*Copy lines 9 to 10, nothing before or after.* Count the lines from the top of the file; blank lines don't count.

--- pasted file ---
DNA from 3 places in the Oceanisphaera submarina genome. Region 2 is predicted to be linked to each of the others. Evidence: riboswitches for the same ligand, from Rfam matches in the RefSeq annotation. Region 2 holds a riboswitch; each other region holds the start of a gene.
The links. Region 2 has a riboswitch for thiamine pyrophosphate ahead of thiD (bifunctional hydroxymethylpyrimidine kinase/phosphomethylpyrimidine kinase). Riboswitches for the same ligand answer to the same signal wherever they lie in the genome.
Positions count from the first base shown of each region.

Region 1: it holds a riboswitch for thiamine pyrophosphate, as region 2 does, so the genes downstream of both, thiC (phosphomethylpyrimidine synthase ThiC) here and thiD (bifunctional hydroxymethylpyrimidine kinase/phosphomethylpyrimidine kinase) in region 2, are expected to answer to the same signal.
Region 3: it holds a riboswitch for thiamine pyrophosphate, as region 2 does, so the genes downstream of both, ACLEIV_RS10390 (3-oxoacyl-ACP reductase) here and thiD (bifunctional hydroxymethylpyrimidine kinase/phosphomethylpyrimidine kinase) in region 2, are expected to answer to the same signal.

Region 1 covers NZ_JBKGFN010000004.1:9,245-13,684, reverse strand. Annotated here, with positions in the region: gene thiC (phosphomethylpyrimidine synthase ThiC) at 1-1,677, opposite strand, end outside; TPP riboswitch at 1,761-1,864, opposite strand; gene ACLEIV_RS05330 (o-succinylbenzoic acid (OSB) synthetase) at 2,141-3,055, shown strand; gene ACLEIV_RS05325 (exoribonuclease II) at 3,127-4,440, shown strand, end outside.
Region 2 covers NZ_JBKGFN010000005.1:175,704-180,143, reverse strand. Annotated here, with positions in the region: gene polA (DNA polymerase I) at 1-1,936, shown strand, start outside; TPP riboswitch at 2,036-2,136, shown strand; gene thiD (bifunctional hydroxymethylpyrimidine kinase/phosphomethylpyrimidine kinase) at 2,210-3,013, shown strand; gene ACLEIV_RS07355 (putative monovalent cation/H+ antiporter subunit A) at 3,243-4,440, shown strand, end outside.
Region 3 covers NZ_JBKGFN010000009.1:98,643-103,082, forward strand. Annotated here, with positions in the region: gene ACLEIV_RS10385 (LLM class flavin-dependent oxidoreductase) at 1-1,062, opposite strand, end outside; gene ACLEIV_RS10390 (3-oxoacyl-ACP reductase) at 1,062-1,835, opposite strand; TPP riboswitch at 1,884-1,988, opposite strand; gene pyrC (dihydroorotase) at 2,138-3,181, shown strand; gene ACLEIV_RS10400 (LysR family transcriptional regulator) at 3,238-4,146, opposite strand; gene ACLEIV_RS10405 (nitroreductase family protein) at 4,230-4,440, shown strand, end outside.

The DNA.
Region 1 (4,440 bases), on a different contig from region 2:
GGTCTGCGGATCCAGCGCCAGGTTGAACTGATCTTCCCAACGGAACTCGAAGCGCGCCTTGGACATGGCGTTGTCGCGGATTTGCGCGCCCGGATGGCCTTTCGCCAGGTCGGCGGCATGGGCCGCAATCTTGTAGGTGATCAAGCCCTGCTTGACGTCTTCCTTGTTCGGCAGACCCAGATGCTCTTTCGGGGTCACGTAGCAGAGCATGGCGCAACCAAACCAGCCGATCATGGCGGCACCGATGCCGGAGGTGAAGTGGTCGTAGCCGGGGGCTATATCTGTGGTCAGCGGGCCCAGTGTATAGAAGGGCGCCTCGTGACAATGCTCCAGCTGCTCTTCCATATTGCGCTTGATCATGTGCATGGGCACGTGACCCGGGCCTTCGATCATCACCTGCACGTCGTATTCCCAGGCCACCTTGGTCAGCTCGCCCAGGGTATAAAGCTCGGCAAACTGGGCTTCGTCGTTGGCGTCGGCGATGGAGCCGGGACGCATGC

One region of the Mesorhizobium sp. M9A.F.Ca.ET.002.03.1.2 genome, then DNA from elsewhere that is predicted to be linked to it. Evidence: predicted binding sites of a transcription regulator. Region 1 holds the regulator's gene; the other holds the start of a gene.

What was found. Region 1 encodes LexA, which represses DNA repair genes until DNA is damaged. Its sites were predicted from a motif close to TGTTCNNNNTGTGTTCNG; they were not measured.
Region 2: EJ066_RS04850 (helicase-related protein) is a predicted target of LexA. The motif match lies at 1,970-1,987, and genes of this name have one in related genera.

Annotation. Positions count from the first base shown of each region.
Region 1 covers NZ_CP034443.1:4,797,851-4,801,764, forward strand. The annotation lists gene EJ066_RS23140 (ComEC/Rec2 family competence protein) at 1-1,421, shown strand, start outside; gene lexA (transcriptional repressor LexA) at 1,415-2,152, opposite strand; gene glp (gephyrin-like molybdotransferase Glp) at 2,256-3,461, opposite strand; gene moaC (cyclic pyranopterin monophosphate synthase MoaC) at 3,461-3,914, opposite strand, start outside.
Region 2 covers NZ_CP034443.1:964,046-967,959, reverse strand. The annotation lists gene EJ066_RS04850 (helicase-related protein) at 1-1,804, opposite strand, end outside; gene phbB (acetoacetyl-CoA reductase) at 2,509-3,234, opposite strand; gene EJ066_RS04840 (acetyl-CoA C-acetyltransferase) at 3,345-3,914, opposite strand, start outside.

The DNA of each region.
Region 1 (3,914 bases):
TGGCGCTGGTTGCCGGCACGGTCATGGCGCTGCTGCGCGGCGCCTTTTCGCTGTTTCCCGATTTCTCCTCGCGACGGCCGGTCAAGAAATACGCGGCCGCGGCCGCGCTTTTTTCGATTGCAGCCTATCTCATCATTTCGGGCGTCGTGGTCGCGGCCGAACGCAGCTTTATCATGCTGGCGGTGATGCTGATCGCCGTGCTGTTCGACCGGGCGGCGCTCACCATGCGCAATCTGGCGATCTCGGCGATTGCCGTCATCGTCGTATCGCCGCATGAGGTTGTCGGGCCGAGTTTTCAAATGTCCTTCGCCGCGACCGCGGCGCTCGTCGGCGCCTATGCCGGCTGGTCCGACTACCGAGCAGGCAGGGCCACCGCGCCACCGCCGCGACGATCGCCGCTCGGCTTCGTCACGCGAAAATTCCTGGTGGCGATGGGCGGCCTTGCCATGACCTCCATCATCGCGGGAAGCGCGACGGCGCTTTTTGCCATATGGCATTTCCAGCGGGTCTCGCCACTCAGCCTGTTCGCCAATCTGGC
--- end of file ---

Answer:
The DNA.
Region 1 (4,440 bases), on a different contig from region 2: